Accounting for spatiotemporal variability in somatic growth in age composition data estimation for stock assessment models

Giancarlo M Correa1, Lorenzo Ciannelli1, Lewis Barnett2 and Stan Kotwicki2, (1)Oregon State University, College of Earth, Ocean, and Atmospheric Sciences, Corvallis, OR, United States, (2)NOAA Alaska Fisheries Science Center, Eastern Bering Sea Groundfish, Seattle, WA, United States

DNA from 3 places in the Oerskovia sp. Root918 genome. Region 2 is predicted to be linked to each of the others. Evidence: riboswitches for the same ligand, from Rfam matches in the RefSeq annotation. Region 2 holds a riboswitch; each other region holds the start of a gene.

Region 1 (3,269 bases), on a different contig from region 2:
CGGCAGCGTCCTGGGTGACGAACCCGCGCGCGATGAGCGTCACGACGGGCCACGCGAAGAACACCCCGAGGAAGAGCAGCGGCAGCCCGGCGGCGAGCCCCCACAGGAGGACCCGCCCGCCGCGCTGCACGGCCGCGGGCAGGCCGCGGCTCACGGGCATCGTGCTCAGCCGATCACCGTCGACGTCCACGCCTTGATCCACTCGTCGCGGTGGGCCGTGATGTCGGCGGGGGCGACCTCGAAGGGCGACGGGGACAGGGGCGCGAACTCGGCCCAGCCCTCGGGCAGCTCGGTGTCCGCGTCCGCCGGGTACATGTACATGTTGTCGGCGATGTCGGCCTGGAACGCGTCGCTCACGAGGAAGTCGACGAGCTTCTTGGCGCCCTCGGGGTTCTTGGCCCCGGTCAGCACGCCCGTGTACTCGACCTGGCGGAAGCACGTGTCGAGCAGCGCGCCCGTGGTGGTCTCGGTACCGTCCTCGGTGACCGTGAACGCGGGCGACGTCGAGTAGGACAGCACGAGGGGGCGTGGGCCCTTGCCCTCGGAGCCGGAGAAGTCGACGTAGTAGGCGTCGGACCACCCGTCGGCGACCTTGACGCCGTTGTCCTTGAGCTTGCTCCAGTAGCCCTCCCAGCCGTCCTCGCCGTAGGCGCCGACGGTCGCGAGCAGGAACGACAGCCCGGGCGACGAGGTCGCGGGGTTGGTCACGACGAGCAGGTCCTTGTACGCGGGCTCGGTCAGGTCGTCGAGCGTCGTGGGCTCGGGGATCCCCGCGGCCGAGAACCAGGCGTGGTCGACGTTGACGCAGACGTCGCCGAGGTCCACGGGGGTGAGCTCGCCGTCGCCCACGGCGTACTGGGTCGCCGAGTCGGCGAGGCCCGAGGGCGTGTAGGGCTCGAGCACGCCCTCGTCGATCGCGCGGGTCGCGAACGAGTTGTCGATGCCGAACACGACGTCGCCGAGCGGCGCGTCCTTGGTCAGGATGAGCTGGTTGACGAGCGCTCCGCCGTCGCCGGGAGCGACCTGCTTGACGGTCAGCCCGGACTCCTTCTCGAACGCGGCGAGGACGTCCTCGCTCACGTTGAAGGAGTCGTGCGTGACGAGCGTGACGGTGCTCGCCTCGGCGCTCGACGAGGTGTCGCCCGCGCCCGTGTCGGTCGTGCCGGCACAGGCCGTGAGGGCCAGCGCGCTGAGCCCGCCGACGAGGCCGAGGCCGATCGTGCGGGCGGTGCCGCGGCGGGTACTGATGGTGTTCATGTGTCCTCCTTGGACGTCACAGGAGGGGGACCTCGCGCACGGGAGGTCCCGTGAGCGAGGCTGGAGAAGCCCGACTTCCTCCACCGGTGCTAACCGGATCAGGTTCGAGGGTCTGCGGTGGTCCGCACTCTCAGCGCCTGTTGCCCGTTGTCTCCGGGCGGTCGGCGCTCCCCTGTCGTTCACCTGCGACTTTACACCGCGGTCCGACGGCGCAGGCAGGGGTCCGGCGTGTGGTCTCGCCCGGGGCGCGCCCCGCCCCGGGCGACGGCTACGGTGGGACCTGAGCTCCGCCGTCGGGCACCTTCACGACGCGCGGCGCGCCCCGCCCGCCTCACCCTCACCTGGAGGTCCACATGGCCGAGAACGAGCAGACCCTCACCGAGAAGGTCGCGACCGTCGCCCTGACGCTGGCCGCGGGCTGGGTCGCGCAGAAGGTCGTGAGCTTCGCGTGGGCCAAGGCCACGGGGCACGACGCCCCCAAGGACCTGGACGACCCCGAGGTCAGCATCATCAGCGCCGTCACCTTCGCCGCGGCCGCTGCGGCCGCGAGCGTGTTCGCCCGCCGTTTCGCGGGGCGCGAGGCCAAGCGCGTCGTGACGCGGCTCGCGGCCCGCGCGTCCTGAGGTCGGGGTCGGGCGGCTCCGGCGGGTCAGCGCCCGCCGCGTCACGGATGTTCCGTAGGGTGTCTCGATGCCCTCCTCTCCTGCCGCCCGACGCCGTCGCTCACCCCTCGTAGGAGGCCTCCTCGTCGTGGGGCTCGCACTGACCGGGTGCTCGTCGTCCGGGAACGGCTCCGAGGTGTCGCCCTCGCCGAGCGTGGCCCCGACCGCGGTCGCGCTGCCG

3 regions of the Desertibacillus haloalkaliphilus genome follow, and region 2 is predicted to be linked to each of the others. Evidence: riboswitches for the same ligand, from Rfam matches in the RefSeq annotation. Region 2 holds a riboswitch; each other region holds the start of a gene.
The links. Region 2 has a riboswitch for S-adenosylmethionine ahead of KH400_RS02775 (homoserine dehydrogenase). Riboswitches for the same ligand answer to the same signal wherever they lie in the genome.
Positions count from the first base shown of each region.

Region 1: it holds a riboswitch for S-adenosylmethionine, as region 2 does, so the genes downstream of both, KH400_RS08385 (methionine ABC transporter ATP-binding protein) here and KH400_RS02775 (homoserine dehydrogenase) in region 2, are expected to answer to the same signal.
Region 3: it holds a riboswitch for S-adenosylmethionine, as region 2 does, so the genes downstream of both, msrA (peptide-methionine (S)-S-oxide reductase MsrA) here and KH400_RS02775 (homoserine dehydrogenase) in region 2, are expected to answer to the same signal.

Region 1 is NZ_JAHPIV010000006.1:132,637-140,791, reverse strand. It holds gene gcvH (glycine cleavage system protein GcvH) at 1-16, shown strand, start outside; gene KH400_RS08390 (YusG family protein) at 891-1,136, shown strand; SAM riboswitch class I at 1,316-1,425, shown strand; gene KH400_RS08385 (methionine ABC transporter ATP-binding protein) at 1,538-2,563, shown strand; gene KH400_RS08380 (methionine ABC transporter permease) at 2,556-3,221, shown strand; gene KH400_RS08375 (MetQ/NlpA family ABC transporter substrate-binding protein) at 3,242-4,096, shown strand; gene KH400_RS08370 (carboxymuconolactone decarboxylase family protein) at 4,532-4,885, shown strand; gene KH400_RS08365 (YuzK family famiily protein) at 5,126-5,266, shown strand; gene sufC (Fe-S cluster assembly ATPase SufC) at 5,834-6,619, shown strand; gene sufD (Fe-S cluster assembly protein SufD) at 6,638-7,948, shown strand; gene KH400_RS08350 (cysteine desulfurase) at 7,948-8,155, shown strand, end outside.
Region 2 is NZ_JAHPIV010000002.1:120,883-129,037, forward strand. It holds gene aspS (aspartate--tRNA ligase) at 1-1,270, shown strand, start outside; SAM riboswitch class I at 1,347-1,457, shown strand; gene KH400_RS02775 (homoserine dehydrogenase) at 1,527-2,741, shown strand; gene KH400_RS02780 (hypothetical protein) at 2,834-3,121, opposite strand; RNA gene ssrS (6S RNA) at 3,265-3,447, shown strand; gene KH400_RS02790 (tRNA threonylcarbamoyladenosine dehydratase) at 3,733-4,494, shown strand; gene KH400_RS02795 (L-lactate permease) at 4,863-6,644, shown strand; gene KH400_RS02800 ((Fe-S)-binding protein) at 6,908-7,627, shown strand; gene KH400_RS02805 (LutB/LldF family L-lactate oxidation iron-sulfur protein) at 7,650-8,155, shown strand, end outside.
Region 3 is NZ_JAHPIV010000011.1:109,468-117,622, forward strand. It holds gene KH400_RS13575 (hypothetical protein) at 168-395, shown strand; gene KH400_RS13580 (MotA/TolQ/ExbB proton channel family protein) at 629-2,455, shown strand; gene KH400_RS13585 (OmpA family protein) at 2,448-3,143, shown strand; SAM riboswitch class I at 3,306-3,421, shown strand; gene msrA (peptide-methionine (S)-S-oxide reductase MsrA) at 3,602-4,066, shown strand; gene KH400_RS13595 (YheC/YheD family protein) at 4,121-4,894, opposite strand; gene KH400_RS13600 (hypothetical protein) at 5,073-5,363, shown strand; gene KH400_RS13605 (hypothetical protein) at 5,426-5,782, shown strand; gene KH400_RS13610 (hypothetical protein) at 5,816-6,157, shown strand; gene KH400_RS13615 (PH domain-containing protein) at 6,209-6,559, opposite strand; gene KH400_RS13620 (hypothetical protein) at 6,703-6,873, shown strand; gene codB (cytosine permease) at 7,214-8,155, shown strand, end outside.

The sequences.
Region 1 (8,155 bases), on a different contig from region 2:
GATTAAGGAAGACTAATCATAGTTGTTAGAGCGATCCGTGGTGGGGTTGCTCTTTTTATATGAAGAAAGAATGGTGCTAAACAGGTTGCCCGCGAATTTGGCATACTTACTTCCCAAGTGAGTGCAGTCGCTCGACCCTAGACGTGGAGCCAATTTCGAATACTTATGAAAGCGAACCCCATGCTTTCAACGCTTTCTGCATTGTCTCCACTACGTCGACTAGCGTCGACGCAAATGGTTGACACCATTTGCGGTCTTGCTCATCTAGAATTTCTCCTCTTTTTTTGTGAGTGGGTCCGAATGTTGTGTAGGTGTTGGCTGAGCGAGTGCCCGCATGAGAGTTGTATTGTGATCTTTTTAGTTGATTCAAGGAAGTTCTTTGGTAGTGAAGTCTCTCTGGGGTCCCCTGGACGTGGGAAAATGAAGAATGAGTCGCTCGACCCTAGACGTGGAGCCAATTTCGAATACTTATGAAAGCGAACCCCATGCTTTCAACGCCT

Fish populations commonly exhibit spatial and temporal variability in somatic growth. For instance, differences in oceanographic conditions between areas or years can drive variation in rates of somatic growth, which increases variance in size-at-age at the population scale. This increased size-at-age variance can lead to larger errors in age composition, or the proportion of individuals at each age estimated from fisheries-dependent and -independent data sources, a crucial input for stock assessment models. To evaluate approaches for reducing these sources of error, we assess the performance of four methods for estimating age composition of a simulated fish population with spatiotemporal variability in somatic growth: two methods based on the common approach of age-length keys (ALK) and two based on more novel applications of statistical models (generalized additive models-GAMs and continuation ratio logits-CRLs). Our simulations demonstrate that CRLs are more robust to estimate age compositions than ALKs. We also apply these methods to estimate age compositions of the Pacific cod (Gadus macrocephalus) in the Eastern Bering Sea, a species recently shown to exhibit spatiotemporal variation in size-at-age, as a case study and compare their impact on stock assessment outputs. Consistent with our simulations, Pacific cod stock assessment models using age compositions estimated from CRLs show better fits than those using ALKs, resulting in smaller standard errors when estimating spawning biomass. We conclude that statistical models have utility for estimating age compositions employed in stock assessment models and should be the preferred approach for fish populations with spatiotemporal variation in somatic growth.